Expect Semiconductor Shortage to Persist Well Into 2022, Report Says

A U.S. Commerce Department survey of chipmakers has determined “there is a significant, persistent mismatch in supply and demand for chips.”

The global semiconductor shortage “remains fragile” and is not expected to abate until at least the second half of this year, according to a new report commissioned by the U.S. Department of Commerce.

The report is based on responses from a Request for Information (RFI) survey of more than 150 companies in the semiconductor supply chain, including from nearly every major chip producer.

“The RFI confirmed that there is a significant, persistent mismatch in supply and demand for chips, and respondents did not see the problem going away in the next six months,” the Commerce Department explains in a blog.

The continuing shortage of chips foreshadows a long-term strain across a range of businesses and industries. For the security industry, semiconductors are essential to products across the ecosystem by enabling equipment to function, interoperate with other communication systems and augment traditional solutions to include artificial intelligence (AI), 5G and Internet of Things (IoT) functionalities.

The Commerce report describes a chip industry operating at full capacity, beset with numerous supply chain bottlenecks and unable to tolerate disruptions of any sort. For example, any interruption for overseas manufacturers, such as a COVID-19 outbreak or weather-related incident, could lead to production shutdowns in the U.S.

According to RFI respondents, bottlenecks are most concentrated in a few specific kinds of chip inputs and applications. These include legacy logic chips (used in medical devices, automobiles and other products), analog chips (used in power management, image sensors, radio frequency and other applications), and optoelectronics chips (used in sensors and switches).

Key findings cited in the survey include:

  • Median demand for chips highlighted by buyers was as much as 17% higher in 2021 than 2019, and buyers aren’t seeing commensurate increases in the supply they receive. This is a major supply and demand mismatch.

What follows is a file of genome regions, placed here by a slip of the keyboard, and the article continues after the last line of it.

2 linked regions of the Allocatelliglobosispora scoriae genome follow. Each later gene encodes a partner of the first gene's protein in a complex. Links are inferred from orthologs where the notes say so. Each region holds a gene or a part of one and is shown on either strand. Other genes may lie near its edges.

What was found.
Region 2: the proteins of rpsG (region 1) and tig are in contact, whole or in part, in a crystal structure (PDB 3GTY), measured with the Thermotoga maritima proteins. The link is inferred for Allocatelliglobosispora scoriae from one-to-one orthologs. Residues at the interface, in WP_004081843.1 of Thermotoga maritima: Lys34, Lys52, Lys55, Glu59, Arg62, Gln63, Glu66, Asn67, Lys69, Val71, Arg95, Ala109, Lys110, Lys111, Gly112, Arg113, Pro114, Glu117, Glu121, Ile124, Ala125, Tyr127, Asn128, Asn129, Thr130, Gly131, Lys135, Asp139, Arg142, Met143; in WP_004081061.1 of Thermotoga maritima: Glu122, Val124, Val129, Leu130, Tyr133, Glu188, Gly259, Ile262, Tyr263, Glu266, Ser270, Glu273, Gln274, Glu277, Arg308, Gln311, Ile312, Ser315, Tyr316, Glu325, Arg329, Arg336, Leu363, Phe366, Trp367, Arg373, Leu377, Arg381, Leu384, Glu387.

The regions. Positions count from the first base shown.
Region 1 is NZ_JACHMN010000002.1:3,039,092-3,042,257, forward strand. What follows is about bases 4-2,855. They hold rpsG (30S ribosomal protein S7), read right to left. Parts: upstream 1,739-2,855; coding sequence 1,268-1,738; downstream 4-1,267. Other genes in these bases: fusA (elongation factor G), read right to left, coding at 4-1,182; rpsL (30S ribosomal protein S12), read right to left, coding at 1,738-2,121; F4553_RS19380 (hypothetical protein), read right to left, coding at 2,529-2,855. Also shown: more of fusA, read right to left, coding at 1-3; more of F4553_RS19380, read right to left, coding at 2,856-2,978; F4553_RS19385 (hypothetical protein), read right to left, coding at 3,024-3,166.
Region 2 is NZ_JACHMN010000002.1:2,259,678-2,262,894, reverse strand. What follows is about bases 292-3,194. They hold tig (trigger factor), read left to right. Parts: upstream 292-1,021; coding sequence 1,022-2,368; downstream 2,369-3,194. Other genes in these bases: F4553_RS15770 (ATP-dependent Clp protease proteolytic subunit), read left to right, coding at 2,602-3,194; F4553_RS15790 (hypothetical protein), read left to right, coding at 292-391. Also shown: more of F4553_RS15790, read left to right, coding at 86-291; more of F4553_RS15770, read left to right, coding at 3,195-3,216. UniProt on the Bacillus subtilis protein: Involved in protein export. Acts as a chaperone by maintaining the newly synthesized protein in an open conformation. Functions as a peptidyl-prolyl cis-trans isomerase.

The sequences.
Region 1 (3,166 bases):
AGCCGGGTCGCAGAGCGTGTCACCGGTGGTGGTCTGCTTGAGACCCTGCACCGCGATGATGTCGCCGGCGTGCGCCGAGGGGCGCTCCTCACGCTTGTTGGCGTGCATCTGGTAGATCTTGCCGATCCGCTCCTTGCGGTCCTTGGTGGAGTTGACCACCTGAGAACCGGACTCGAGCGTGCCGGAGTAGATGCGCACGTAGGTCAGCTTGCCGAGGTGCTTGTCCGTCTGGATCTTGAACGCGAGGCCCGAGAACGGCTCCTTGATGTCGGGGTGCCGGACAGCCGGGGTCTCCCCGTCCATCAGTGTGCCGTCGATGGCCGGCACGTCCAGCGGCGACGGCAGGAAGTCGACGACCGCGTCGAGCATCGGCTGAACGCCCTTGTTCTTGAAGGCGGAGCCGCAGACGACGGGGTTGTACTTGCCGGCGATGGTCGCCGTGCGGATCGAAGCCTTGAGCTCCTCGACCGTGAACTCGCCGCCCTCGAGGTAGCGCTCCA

• The median inventory of semiconductor products highlighted by buyers has fallen from 40 days in 2019 to less than five days in 2021. These inventories are even smaller in key industries.
  • The primary bottleneck across the board appears to be wafer production capacity, which requires a longer-term solution.

The RFI allowed the Biden administration to pinpoint specific nodes where the supply and demand mismatch is most acute, according to the report. The administration is targeting efforts moving forward on collaborating with industry to resolve bottlenecks in these nodes, the report explains.

However, the report acknowledges a raft of factors behind the semiconductor crisis that began mounting more than two years ago, limiting the Biden administration’s ability to mitigate the crisis. The report states:

Prior to 2020, there were already difficulties in obtaining inputs for production, including semiconductor manufacturing equipment used to make older varieties of chips, and components used in electronic assembly such as diodes, capacitors, and substrates. There was also an underlying growth in demand for chips as industries shifted to more semiconductor-intensive products (e.g., electric vehicles, 5G).

The pandemic exacerbated these trends by dramatically increasing demand for products that require semiconductors of all types. Simultaneously, supply was disrupted by a series of black swan events such as factory fires, winter storms, energy shortages, and COVID-19-related shutdowns.

The RFI lays bare that the U.S. needs to produce more semiconductors. Help in this regard is on the way, albeit with no short-term impact. Intel Corp. recently announced plans for an initial investment of more than $20 billion to build two chip factories in Ohio. The hub, which the company expects to grow to be the world’s biggest silicon-manufacturing site, isn’t expected to be operational until 2025. Samsung Electronics Co. and Taiwan Semiconductor Manufacturing Co. are also expanding their investments in the U.S., although the additional production will not come online in 2022.

The Biden administration and industry stakeholders are calling on Congress to pass the “Creating Helpful Incentives to Produce Semiconductors for America Act,” or CHIPS Act. The legislation, which is supported by the Security Industry Association (SIA), includes $52 billion for domestic semiconductor production.

The CHIPS Act was approved in January 2021 as part of the most-recent National Defense Authorization Act (NDAA), but without funding. In June, the Senate passed the Innovation and Competition Act (USICA), with a 68-32 vote. The bill included funding for the CHIPS Act; however, the measure has since stalled in the House of Representatives.

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About the Author


Although Bosch’s name is quite familiar to those in the security industry, his previous experience has been in daily newspaper journalism. Prior to joining SECURITY SALES & INTEGRATION in 2006, he spent 15 years with the Los Angeles Times, where he performed a wide assortment of editorial responsibilities, including feature and metro department assignments as well as content producing for latimes.com. Bosch is a graduate of California State University, Fresno with a degree in Mass Communication & Journalism. In 2007, he successfully completed the National Burglar and Fire Alarm Association’s National Training School coursework to become a Certified Level I Alarm Technician.

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